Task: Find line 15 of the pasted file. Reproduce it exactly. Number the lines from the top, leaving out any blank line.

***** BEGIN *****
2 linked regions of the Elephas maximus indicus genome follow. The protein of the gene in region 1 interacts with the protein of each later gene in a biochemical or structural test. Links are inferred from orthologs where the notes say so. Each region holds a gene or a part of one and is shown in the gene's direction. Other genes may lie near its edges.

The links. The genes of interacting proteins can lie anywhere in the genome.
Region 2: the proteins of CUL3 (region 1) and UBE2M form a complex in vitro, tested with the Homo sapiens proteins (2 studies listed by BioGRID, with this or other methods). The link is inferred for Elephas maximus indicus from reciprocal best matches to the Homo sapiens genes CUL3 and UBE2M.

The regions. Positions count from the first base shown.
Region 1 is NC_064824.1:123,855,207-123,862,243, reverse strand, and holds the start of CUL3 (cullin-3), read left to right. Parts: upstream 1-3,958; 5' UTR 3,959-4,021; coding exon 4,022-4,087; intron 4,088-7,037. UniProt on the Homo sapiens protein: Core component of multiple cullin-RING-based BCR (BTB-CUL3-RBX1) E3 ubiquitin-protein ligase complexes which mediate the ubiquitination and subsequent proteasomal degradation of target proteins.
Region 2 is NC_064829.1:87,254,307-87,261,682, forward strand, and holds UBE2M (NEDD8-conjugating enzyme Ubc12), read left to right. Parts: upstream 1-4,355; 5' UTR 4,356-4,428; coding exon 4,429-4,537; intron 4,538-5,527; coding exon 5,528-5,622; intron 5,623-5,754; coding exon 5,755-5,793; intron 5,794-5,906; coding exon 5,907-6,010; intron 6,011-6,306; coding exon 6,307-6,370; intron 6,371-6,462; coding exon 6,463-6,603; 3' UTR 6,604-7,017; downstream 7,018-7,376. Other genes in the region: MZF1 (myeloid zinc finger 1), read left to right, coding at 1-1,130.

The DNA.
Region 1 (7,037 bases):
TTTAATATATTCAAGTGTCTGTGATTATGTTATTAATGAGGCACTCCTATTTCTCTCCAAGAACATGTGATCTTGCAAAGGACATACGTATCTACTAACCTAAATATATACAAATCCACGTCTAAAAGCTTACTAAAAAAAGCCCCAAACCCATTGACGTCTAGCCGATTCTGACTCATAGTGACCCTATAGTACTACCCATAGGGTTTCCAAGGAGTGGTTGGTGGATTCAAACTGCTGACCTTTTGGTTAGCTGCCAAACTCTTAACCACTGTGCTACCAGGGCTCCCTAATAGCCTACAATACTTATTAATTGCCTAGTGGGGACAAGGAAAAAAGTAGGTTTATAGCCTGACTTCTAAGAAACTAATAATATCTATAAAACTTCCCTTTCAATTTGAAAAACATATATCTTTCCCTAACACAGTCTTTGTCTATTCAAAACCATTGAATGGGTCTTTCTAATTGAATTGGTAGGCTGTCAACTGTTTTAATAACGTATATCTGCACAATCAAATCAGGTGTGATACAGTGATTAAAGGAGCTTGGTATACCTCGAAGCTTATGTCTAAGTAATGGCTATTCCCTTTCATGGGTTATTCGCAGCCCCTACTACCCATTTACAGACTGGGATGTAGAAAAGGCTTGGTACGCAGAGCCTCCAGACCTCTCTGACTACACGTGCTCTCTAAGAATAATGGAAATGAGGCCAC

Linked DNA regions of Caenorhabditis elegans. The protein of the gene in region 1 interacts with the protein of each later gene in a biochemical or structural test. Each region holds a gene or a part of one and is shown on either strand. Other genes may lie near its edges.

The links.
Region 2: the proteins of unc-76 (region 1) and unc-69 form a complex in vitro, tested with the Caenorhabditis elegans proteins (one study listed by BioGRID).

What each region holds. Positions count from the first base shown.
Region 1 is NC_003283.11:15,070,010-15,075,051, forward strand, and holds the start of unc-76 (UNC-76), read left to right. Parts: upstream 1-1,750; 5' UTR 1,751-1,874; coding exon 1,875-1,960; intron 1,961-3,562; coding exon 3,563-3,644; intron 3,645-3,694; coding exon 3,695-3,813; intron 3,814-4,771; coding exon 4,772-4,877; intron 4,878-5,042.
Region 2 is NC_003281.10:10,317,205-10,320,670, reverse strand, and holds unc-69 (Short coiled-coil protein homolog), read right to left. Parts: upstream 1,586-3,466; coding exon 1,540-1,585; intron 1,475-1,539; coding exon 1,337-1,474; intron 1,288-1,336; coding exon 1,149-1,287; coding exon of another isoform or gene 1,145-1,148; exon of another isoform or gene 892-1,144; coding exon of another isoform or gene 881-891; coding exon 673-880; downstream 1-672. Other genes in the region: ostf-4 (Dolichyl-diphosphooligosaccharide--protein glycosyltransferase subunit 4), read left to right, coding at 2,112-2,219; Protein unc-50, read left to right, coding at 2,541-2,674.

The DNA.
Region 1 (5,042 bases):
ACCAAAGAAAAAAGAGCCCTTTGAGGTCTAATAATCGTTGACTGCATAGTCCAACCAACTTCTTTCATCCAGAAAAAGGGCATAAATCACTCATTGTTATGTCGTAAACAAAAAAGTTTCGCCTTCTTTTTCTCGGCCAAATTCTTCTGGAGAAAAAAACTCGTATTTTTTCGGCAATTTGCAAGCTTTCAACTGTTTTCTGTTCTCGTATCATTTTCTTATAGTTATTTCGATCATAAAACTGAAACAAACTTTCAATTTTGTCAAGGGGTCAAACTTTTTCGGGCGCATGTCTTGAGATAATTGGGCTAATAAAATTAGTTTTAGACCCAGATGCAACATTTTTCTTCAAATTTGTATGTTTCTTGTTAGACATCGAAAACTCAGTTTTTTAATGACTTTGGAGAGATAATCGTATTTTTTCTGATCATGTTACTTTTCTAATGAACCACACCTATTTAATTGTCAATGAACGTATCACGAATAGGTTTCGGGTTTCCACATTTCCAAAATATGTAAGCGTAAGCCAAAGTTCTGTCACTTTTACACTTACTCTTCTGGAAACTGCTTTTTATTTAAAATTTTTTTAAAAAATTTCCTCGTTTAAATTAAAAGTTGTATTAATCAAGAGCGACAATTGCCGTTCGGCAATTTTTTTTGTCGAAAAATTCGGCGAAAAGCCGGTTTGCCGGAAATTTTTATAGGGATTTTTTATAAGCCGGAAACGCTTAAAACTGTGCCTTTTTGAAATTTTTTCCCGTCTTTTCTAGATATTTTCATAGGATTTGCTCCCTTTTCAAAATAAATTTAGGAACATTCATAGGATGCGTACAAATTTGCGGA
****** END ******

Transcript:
Region 2 is NC_003281.10:10,317,205-10,320,670, reverse strand, and holds unc-69 (Short coiled-coil protein homolog), read right to left. Parts: upstream 1,586-3,466; coding exon 1,540-1,585; intron 1,475-1,539; coding exon 1,337-1,474; intron 1,288-1,336; coding exon 1,149-1,287; coding exon of another isoform or gene 1,145-1,148; exon of another isoform or gene 892-1,144; coding exon of another isoform or gene 881-891; coding exon 673-880; downstream 1-672. Other genes in the region: ostf-4 (Dolichyl-diphosphooligosaccharide--protein glycosyltransferase subunit 4), read left to right, coding at 2,112-2,219; Protein unc-50, read left to right, coding at 2,541-2,674.